Solar power got the bulk of $9 million in grants from the Department of Energy to tribal and Alaska Native communities.

$9 Million to 24 Tribal and Alaska Native Communities for Clean Energy


Clean, efficient energy projects for 24 American Indian and Alaska Native communities received a boost last week with 16 grants totaling $9 million, the U.S. Department of Energy (DOE) announced on March 22.

“The Energy Department is committed to maximizing the development and deployment of energy solutions for the benefit of American Indians and Alaska Natives,” said Christopher Deschene, Director of DOE’s Office of Indian Energy Policy and Programs. “By providing tribal communities and Alaska Native villages with knowledge, skills, and resources, we hope to help tribal communities harness their local indigenous renewable energy resources, reduce their energy costs, create jobs, and help implement successful strategic energy solutions.”

The grants are in line with President Barack Obama’s ongoing efforts to create partnerships with tribal nations, the DOE said in a media release. In total more than $50 million have been invested since 2002 in programs for about 200 tribal clean energy projects under the auspices of the DOE Office of Indian Energy Policy and Programs, the DOE said.

“These projects provide Indian Tribes and Alaska Native villages with clean energy solutions that will save communities money and reduce carbon pollution,” the DOE said. “DOE’s funding is expected to be leveraged by nearly $16 million in cost sharing under the selected tribal energy projects, meaning the projects represent a potential total investment value exceeding $25 million.”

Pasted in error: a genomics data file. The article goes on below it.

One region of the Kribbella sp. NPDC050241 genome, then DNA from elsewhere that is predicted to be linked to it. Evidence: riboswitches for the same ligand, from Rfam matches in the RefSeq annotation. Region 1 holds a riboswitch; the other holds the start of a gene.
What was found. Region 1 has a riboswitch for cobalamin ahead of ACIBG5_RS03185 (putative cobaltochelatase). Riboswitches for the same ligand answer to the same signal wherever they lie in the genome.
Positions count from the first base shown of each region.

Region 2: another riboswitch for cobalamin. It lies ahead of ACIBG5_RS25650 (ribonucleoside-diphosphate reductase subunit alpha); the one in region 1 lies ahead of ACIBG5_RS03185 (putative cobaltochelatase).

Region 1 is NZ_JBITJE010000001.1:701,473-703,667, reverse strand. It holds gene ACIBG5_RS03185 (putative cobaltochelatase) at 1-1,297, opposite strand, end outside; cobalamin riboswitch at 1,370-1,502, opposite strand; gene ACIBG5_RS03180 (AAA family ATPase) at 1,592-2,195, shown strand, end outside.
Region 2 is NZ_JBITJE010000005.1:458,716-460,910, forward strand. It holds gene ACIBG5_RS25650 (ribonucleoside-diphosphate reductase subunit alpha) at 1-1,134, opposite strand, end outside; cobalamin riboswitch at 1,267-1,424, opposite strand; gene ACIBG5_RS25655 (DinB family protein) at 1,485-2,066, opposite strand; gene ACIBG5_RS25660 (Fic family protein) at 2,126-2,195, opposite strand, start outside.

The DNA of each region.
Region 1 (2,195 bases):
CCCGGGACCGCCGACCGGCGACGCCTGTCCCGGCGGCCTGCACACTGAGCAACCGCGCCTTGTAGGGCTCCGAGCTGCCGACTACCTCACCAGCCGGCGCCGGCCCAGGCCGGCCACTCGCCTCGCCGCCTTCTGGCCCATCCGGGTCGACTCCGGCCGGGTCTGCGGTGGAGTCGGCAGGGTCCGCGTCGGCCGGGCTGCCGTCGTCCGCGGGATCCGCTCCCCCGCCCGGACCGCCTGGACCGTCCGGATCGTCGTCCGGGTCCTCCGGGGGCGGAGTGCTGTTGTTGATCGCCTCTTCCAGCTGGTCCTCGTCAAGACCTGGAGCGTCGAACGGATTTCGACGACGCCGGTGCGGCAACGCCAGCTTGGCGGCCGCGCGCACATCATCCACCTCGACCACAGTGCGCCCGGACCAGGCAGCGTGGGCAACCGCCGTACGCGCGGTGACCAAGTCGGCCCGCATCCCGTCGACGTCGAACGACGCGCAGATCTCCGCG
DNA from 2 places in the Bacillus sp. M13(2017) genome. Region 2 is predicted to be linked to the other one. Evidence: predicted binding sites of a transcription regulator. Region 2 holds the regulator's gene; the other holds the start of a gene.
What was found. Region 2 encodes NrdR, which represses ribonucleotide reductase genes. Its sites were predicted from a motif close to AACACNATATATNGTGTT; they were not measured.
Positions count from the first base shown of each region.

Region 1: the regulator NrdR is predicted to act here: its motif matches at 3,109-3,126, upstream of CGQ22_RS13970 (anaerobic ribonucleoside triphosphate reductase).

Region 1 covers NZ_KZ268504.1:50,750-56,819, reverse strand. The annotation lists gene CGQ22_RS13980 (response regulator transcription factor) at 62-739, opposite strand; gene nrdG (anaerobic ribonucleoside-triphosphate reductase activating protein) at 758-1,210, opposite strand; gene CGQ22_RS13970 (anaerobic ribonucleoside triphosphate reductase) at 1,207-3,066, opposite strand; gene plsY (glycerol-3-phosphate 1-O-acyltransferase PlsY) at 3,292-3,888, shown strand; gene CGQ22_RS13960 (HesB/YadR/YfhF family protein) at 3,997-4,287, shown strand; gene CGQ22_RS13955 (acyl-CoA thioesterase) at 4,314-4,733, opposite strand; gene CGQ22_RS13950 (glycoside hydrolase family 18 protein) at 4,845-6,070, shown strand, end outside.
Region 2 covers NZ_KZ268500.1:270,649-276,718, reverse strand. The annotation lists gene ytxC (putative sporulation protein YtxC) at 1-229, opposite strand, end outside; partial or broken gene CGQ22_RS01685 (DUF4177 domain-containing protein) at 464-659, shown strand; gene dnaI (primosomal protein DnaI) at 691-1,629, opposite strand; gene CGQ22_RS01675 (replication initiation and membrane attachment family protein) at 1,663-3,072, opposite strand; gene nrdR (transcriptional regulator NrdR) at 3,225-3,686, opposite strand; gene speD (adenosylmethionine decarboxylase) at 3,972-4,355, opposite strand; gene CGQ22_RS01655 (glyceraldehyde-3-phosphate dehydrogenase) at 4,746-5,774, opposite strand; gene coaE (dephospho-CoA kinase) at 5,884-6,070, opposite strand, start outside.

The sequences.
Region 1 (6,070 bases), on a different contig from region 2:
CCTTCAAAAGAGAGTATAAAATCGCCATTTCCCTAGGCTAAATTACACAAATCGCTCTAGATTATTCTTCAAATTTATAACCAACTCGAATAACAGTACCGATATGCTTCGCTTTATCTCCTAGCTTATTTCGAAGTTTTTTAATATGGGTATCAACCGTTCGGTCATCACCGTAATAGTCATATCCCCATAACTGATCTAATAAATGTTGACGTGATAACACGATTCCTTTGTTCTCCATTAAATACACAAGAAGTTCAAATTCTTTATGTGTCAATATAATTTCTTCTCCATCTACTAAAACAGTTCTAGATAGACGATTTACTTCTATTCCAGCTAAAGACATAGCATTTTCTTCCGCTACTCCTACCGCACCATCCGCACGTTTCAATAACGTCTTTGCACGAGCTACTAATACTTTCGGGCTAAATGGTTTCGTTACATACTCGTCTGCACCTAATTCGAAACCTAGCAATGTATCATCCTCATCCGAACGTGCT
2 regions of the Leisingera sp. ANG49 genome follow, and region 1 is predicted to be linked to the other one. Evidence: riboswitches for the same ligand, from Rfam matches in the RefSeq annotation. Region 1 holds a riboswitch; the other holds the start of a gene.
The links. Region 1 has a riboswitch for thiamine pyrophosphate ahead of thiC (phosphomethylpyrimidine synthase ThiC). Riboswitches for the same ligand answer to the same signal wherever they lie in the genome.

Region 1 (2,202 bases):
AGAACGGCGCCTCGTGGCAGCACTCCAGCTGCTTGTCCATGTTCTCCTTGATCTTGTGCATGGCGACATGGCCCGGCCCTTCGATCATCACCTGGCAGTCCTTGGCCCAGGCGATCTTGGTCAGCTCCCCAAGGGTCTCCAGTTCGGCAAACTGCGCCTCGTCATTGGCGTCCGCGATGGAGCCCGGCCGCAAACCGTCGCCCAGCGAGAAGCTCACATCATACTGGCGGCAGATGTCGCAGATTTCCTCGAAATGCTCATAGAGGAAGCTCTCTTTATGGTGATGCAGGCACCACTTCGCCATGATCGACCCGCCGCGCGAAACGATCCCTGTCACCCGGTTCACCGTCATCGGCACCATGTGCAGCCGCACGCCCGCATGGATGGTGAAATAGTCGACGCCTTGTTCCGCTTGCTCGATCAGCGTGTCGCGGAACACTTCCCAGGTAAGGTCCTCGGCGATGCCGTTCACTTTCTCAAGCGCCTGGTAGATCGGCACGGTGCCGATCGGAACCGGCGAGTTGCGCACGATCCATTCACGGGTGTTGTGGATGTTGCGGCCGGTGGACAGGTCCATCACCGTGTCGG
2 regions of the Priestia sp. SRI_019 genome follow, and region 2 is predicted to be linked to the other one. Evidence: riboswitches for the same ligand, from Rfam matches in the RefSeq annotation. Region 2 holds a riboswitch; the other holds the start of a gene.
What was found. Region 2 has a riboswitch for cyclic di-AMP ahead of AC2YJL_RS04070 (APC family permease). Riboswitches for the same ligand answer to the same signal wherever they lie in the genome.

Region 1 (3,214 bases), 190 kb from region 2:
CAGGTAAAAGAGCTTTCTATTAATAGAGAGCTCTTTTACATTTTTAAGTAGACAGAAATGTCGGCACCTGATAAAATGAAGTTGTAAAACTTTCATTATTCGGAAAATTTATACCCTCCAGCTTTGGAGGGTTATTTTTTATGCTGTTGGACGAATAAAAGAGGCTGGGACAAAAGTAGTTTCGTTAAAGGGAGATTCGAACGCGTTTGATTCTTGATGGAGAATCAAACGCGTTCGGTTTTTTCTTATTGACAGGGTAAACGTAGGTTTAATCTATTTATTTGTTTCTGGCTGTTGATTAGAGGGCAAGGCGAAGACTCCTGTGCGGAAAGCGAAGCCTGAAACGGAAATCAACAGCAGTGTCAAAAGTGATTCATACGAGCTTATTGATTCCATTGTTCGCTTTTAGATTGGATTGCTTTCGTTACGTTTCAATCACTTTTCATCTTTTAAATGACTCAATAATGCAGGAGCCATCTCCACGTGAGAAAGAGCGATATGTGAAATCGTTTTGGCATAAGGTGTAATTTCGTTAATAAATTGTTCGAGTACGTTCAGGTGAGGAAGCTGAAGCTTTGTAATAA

The Soboba Band of Luiseno Indians in San Jacinto, California, will save $6 million in electric bills over 20 years by using their share of the grant to install a solar photovoltaic generating system, the DOE said.

The Northern Pueblos Housing Authority on behalf of Picuris Pueblo in Santa Fe—“the smallestet, most isolated and poorest” of the 19 Pueblo tribes in New Mexico—will build a solar array that will save it almost $6.5 million over the 25-year life of the project.

The Bishop Paiute Tribe of Bishop, California, will install solar power on 34 single-family low-income homes and save the homeowners about $1.29 million over the life of the systems and continuing towards the Tribes vision to install solar energy systems on all buildings on the Reservation where technically feasible.

A full list of grantees and projects is at the DOE website.

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